- 14 September 2018
- Written by: Supply Chain
- Category: Supply Chain
Blockchain has been designated as one of the top ten emerging technologies by the World Economic Forum , based on its potential to drastically change the way economies function. While the most prominent use of blockchain is in the cryptocurrency, it also has the potential to transform the procurement & supply chain functions.
Handling today’s supply chains is highly complex. Normally, the supply chain involves multiple processes, a number of geographical locations, invoices and payments while including several individuals and entities, and all the processes are likely to extend over months. Hence, due to the complexity and lack of transparency of the current supply chains, many organizations have begun to take into account in how blockchains might transform the supply chain and logistics industry.
What is Blockchain?
Basically, blockchain is a distributed database that maintains a shared list of records of digital data or events. It includes various applications and can be used for any exchange, contracts, tracking and payment. One of the main advantages of blockchain technology is that it is highly transparent since every transaction is recorded on a block and across multiple copies of the ledger that are distributed over many nodes (computers).
Therefore, while many users may access, inspect, or add to the data, they can’t change or delete it. The original information remains the same, leaving a permanent and public information trail, or chain, of transactions (Investopedia). In other words, blockchain is a record-keeping mechanism that makes it easier and safer for businesses to work together over the internet.
How Will Blockchain Technology Affect the Supply Chain?
The fact that blockchain technology allows us to more securely and transparently track all types of transactions, the possibilities it presents across the supply chain is huge. For instance: whenever a product is moved across the supply chain, the transaction could be documented, creating a permanent history of a product, from manufacture to sale. This leads to various benefits such as reduced time delays, added costs, and human error that greatly affect transactions today.
Blockchain offers consensus; it prevents dispute in the chain regarding transactions because all entities on the chain have the same version of the ledger. Hence, everyone on the blockchain can see the chain of ownership for an asset on the blockchain. Besides, records on the blockchain cannot be erased which is essential for a transparent supply chain. Thus, it can increase the efficiency and transparency of supply chains and positively impact everything from warehousing to delivery to payment.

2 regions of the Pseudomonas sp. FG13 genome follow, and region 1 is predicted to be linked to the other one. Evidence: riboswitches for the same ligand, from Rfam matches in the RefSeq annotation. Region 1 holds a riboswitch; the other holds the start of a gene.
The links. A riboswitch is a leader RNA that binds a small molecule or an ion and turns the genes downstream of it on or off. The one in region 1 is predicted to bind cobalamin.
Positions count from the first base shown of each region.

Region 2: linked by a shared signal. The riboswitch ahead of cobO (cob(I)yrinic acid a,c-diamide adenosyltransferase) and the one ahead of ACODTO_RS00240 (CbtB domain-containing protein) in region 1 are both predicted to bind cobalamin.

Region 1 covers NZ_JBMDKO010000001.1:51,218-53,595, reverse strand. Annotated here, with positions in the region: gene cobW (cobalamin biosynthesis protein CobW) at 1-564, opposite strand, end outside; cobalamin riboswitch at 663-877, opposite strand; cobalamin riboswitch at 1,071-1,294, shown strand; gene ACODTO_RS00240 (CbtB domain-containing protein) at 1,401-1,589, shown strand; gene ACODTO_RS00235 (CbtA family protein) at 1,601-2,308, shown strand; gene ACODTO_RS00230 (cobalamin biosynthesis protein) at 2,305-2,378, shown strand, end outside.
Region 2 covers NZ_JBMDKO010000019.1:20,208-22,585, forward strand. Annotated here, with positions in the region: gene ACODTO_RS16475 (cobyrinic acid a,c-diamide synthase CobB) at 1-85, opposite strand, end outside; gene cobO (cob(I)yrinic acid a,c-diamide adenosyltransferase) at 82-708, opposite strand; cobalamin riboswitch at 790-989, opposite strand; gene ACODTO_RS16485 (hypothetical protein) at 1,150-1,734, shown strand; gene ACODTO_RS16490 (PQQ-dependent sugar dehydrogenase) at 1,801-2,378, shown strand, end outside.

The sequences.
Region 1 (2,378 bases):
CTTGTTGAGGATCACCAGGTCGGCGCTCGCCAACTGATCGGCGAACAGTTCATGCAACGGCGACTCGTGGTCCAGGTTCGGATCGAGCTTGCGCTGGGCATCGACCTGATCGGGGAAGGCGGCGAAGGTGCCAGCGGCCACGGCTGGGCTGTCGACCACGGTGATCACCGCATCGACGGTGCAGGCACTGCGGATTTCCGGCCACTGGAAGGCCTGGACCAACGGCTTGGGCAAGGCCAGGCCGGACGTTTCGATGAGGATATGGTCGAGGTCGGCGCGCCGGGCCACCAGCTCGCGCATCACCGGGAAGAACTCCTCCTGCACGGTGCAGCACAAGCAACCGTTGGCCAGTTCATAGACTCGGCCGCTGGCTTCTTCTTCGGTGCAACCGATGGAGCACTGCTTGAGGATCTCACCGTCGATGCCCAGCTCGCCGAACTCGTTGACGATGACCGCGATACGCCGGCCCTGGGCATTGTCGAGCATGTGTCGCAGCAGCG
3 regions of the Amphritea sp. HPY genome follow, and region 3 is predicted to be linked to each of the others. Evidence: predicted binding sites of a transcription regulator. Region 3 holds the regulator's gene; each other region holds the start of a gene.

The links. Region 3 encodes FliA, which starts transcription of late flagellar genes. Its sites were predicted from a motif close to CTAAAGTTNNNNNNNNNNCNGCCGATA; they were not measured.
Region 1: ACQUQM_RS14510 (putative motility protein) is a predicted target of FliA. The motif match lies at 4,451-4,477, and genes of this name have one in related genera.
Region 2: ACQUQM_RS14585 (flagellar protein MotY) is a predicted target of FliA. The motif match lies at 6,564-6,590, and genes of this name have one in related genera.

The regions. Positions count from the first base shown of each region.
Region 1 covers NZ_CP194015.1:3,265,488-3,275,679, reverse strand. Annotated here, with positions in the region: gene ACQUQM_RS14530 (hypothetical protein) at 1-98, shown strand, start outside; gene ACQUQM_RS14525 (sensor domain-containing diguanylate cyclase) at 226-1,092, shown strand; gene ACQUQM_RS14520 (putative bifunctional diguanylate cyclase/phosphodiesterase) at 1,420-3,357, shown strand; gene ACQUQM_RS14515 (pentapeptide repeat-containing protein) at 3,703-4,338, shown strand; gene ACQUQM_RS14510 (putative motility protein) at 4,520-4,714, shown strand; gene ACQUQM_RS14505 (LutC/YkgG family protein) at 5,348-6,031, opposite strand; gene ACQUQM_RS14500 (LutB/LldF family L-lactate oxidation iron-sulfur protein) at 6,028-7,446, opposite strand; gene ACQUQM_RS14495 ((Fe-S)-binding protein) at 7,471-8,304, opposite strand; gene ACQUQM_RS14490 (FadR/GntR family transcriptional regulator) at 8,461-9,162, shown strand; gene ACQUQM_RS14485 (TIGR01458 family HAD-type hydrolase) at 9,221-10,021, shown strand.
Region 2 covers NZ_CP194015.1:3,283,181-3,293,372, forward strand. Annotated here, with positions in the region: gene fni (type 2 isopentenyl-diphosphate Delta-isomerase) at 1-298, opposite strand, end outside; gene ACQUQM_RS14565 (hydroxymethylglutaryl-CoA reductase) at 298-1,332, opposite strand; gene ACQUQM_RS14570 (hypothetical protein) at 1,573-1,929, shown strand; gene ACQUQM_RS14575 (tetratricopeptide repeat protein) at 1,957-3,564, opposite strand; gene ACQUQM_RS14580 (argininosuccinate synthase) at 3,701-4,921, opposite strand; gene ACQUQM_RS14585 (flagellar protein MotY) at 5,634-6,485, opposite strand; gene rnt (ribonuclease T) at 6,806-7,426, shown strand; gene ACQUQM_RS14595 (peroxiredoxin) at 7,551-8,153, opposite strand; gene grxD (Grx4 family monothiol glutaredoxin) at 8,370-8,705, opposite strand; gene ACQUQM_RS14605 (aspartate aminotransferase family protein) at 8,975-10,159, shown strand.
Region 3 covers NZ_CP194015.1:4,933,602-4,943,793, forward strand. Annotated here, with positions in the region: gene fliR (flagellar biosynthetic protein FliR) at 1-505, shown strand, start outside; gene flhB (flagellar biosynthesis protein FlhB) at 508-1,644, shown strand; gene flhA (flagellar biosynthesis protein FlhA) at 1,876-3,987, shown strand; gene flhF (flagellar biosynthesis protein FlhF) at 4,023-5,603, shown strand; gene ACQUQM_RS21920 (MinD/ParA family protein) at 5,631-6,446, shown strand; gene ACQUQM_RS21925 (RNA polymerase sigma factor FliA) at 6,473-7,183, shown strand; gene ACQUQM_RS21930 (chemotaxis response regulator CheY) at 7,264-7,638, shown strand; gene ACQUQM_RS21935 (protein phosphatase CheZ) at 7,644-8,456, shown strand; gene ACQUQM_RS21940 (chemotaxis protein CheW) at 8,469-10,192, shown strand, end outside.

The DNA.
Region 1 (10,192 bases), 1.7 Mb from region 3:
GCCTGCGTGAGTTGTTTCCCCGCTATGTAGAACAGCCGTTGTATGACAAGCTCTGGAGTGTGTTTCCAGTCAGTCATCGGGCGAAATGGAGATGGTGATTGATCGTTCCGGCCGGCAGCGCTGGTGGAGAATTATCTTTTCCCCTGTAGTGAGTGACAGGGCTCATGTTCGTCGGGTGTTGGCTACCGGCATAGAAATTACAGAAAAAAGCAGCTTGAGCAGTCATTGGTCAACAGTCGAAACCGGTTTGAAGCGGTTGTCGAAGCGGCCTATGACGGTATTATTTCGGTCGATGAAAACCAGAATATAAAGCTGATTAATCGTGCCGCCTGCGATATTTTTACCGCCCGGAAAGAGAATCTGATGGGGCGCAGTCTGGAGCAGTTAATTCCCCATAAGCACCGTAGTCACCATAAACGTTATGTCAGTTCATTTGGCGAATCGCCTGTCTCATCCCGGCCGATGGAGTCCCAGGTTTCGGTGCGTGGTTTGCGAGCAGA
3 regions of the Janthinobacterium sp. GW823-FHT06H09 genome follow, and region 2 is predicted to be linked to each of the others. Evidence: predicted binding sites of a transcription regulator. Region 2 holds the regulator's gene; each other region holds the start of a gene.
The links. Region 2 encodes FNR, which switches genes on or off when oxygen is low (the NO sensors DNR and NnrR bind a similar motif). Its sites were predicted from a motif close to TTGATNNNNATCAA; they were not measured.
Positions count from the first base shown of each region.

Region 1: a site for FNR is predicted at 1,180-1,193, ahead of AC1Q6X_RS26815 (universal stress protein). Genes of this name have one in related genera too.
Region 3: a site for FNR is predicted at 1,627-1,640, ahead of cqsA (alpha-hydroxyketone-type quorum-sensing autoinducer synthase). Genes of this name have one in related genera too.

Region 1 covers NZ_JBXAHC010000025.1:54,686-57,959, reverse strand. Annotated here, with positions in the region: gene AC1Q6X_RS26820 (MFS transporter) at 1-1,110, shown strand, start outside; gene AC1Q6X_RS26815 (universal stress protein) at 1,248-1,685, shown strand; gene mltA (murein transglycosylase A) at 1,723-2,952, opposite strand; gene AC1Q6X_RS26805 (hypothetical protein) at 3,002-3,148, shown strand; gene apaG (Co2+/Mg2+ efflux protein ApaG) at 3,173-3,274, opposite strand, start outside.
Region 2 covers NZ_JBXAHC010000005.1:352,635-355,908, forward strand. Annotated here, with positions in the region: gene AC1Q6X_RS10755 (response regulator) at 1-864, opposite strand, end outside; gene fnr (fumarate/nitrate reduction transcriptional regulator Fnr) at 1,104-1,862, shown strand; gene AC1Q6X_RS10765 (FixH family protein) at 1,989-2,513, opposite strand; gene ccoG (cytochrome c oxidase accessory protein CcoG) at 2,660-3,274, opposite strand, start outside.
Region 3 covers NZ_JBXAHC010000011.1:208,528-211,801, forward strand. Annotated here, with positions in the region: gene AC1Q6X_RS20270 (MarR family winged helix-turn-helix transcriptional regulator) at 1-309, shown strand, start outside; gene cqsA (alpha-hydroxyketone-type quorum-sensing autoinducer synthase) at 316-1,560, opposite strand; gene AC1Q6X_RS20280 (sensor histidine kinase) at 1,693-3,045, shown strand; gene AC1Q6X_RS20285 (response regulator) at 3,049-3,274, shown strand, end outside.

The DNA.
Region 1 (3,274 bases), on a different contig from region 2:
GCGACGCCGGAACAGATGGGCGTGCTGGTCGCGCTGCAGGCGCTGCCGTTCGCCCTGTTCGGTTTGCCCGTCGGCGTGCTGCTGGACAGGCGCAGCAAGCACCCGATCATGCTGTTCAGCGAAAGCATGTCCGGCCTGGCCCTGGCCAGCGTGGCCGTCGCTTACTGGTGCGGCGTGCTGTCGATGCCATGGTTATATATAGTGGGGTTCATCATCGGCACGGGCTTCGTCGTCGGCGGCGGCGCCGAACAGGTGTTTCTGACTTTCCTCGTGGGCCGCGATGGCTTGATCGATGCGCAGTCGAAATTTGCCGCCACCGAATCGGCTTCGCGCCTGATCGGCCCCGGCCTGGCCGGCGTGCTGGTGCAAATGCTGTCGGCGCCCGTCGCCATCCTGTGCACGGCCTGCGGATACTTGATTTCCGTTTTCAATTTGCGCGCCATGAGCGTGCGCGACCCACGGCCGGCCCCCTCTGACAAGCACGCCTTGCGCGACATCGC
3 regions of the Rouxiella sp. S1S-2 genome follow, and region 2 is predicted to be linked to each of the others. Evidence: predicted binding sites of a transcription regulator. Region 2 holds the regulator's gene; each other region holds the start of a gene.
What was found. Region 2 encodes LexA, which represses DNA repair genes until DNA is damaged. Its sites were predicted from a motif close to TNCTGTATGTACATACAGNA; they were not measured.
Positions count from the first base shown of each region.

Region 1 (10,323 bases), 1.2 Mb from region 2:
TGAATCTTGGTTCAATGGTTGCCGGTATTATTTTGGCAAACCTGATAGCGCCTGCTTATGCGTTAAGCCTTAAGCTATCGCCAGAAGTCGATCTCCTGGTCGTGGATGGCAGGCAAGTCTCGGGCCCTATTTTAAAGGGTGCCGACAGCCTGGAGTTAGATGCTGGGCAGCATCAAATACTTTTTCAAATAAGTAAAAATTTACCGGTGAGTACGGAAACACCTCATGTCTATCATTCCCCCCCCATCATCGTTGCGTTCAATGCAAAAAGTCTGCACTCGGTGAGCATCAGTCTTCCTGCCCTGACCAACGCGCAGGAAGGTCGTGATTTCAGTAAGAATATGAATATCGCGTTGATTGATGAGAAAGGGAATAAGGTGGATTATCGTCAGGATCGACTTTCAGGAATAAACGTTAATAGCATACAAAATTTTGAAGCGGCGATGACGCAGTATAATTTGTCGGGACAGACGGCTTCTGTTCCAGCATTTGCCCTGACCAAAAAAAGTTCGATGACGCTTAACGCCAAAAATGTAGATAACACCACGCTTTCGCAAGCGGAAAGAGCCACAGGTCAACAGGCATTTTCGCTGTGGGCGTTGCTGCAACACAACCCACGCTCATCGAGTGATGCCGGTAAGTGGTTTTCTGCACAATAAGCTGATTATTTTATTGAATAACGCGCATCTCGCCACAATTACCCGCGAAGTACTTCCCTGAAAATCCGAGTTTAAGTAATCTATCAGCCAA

Here is how this technology could improve the supply chain:
- Allow you to record the quantity and transfer of assets as they move between supply chain nodes (source: Talking Logistics)
- It makes tracking purchase orders easier, along with change orders, receipts, shipment notifications, or other trade-related documents
- It allows you to verify certifications or certain properties of physical products; for example determining if a food product is organic or fair trade (Source: Provenance)
- It becomes less complex to shareinformation about manufacturing process, assembly, delivery, and maintenance of products with suppliers and vendors
- Improves security – A shared, indelible ledger with codified rules could potentially eliminate the audits required by internal systems and processes.
Examples of blockchain being used in supply chains today
Experts suggest blockchain could become a universal “supply chain operating system” before long (Spend Matters). Some supply chains are already using the technology:
- Being in the food industry requires solid records to trace each product to its source. Hence, Walmart uses blockchain to keep track of its pork it sources from China and it records where each piece of meat came from, processed, stored and its sell-by-date. Unilever, Nestle, Tyson and Dole also use it for similar purposes.
- Another example is: Diamond-giant De Beers which uses blockchain technology to track stones from the point they are minded right up to the point when they are sold to consumers. This allows the company to avoid ‘conflict’ or ‘blood diamonds’ and assures the consumers that they are buying the genuine article.
- The world’s largest mining firm, BHP Billiton, proclaimed it will use blockchain to better track and record data throughout the mining process with its vendors. This will lead to increased efficiency internally and also allows the company to have more effective communication with its partners.
The blockchain technology is being seen by many as the most important invention since the Internet itself. From conducting payment and audits to tracking inventory and assets, this technology will enable greater supply chain efficiency than ever before. In fact, blockchain signals the beginning of a new era of the internet that will be defined by value rather than information.